Hassani was introduced to graffiti by the British Street art activist Chu who ran a week long workshop in the outskirts of Kabul in 2010. Creating new ways of expression in distant lands, Hassani is using art to rewrite history by countering stereotypes.

Hassani has also been shortlisted for the Art Raker Award, a prize set up by a voluntary arts organisation which promotes visual arts projects that influence how we understand, engage and respond to violent conflict and situations of violence.

Because Hassani’s art is more about reconciliation and social healing than reacting to social ills, her graffiti is unlike that of many of her contemporaries in the west. Instead, her work is dreamy and genteel, aspirational even. It uses symbol and metaphor to weave a story often very far from reality but which at the same time keeps both feet on the ground and offers more wholesome ways of thinking.



Key to the Kaaba

Made in the Arabian Peninsula in the Mamluk style

As the Hajj approaches and Ramadan moves on, this is the time when permission to perform the pilgrimage is often repeated in our duas.

This key which unlocks the Kaaba was made in 1340 and gifted to visiting rulers of the time, giving them permission to access the sacred precinct, by way of metaphor.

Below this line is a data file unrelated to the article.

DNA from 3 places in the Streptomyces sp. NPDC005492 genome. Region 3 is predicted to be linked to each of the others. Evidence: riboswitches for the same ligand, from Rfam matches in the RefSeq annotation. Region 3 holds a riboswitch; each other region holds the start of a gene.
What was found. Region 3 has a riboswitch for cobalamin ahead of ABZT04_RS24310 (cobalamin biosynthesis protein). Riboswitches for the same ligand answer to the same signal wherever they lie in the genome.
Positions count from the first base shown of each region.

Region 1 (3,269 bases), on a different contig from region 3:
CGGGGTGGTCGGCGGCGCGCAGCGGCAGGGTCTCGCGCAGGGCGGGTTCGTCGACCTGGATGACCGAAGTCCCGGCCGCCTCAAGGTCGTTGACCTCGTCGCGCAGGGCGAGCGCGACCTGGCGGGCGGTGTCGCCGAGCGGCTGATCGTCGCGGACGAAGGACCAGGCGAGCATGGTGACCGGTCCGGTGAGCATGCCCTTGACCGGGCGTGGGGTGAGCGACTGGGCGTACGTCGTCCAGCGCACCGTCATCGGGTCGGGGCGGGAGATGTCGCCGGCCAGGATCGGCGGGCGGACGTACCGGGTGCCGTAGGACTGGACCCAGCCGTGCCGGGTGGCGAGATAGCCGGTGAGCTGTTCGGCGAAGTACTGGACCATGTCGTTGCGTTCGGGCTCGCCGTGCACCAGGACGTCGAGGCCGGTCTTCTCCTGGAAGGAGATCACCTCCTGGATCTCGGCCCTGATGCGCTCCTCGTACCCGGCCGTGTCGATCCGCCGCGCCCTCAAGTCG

The key is a symbolic offering which reflects our utmost worldly desire as we continually turn our attention towards it through our lives.


The National Gallery

Filled with iconic art serving as historic documents of western culture, the National Gallery is an interesting place to spend the day. Paintings are a great example of how we once used symbol and metaphor to convey a deeper meaning, something we as Muslims have lost touch with.

Did you know there are over 100 paintings depicting the narrative of Hazrat Maryam (a), a testimony to her importance beyond the boundaries of faith and culture?


Do try this at home

Art making really can be therapeutic and help us feel better about our experiences. Engaging in art connects the right and left sides of our brain and gives us the opportunity to resolve past issues in present time. This happens because the subconscious is expressed through creative endeavour, helping us to articulate what may be difficult to convey verbally.

With a plain piece of paper, draw or paint a mountain and a valley. The mountain represents a time when you were happy, the valley, and a time of challenge or sadness. Add elements that reflect specific events as well, such as a scribble to reflect feelings of confusion, or the sunshine to represent optimism.

We live our lives in duality. So experiencing ill health or sadness, for example, is essential to truly understand and appreciate good health and happiness. Your creative expression will also reflect how you have journeyed through life, giving you an opportunity for self-improvement or further self-development.